In essence, Jonah did what the people of Israel had been doing for generations. By running away from God’s presence, Jonah became an apostate. The Greek word apostasia, means “a defiance of an established system or authority; a rebellion; an abandonment or breach of faith.” Jonah’s determination to reject the revealed will of God was a blatant act of apostasy or rebellion. But in this story, his action is meant to reflect the heart of the people of Israel. He was acting out what the people of God had been doing for generations. They had repeatedly turned their backs on God, refusing to obey His commands and abandoning their commitment to the covenant they had ratified with Him. Jonah was a Hebrew, but also a prophet of God. As such, he had a double commission. He was a chosen member of God’s set-apart people and a divinely commissioned messenger of God’s word. But like his fellow Jews, Jonah chose to reject his calling and place his own will over that of God. He got up and went in the opposite direction. And the narrative will repeatedly describe Jonah as “going down.” He will go down to Joppa (1:3). He will go down into the boat (1:3). He will go down into the inner part of the ship (1:5). Eventually, he ends up in the belly of the fish, where he goes down to the depths of the sea. He describes himself as going “down to the land whose bars closed upon me forever” (2:6). The trajectory of Jonah’s life mirrors that of the people of Israel. Once they chose to turn away from God’s presence, their descent into immorality, idolatry, and apostasy was steadily downward.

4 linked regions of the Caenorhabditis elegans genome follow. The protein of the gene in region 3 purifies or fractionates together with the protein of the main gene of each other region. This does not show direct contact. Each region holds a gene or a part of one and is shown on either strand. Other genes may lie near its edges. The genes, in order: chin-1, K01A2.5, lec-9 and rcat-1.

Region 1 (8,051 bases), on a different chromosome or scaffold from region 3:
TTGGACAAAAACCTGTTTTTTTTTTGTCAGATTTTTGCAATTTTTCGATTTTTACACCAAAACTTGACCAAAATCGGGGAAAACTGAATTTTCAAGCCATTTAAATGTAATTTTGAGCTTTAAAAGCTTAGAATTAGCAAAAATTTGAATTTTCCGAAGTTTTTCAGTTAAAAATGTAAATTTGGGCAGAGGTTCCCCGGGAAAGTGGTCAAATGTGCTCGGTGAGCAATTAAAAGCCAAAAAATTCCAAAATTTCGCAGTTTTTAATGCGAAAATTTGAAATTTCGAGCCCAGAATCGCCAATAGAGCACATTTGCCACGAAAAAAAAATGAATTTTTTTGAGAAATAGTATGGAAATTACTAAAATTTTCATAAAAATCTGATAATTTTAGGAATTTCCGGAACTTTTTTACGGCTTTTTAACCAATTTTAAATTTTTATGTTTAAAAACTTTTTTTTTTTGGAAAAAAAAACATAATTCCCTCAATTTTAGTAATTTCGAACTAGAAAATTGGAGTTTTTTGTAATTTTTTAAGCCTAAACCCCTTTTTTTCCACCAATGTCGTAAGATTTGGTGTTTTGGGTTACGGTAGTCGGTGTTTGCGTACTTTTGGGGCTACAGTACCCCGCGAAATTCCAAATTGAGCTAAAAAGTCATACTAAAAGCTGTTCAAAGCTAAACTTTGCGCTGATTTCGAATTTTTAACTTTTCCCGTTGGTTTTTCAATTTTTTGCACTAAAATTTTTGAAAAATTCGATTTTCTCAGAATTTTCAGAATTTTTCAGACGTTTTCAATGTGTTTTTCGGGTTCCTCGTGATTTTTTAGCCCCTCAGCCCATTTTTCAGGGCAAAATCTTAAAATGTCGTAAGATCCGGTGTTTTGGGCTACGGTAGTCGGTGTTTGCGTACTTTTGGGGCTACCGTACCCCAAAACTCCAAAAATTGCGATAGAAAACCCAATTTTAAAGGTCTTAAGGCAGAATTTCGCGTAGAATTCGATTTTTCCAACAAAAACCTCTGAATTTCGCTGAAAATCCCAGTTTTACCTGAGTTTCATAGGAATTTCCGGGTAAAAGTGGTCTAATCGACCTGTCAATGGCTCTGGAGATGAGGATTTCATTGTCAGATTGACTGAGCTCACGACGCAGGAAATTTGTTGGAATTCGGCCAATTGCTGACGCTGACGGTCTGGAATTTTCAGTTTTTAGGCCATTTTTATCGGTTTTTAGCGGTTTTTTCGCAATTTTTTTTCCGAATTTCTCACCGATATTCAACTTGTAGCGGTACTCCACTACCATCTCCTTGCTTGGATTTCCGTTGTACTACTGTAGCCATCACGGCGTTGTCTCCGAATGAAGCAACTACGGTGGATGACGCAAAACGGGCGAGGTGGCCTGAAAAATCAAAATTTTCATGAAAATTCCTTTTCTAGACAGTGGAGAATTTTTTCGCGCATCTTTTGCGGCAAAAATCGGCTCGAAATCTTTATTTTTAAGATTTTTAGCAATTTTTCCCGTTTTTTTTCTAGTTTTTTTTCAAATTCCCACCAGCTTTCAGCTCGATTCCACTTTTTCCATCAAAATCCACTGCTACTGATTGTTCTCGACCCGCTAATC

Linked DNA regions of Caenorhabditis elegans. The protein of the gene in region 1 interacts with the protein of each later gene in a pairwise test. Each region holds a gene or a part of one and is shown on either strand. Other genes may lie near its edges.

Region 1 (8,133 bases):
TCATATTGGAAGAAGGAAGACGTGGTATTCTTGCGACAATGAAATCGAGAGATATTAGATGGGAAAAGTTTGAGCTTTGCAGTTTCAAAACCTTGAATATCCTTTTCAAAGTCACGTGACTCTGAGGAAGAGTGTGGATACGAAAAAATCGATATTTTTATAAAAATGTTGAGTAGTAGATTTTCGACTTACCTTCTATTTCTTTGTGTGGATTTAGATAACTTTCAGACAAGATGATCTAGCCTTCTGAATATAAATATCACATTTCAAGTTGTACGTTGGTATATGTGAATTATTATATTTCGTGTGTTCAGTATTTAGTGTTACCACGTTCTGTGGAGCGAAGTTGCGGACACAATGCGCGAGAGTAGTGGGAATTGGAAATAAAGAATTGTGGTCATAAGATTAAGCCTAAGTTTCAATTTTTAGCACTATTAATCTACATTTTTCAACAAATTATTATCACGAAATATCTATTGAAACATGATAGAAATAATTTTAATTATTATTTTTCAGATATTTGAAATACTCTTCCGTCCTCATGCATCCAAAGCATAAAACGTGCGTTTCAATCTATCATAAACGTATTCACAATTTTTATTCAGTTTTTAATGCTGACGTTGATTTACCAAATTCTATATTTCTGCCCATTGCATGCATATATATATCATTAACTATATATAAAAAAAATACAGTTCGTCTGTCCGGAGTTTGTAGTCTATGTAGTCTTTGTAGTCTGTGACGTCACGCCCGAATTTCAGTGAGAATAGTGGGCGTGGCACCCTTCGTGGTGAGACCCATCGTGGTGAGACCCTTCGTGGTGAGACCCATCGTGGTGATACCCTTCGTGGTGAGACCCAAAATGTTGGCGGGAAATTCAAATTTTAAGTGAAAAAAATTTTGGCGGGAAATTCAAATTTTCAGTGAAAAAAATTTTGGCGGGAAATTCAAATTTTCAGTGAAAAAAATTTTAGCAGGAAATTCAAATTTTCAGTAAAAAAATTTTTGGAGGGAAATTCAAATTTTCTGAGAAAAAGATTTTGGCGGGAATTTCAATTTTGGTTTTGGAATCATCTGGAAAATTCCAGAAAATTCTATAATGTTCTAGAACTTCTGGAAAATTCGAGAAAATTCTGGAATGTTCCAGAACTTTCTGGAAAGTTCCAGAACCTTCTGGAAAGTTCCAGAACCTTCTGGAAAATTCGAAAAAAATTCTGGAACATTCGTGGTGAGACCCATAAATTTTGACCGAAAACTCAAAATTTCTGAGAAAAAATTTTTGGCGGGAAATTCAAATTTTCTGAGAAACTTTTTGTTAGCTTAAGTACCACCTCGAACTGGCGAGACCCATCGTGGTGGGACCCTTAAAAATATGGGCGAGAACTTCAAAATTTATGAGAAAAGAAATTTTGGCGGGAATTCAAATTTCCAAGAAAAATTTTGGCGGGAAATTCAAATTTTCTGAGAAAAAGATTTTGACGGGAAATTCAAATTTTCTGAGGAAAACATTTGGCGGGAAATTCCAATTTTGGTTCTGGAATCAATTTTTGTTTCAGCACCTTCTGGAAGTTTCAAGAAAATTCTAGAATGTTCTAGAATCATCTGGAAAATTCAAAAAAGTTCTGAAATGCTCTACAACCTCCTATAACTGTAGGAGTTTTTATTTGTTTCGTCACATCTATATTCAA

The book of Jonah is not meant to be a moral lesson on obedience. It is a picture of the unstoppable plan of God for the redemption of the world. Despite the disobedience of Jonah, God would bring salvation to the people of Nineveh. And despite disobedient Israel, God would bring salvation to the nations of the world through His Son, Jesus Christ. This entire story is a summary of God’s grand redemptive plan for bringing the light to the nations. Israel had been commissioned by God to do just that but had failed. Jonah is being commissioned to bring light to the Ninevites, but he will do everything in his power to resist that call. And he too will fail. But God will be victorious.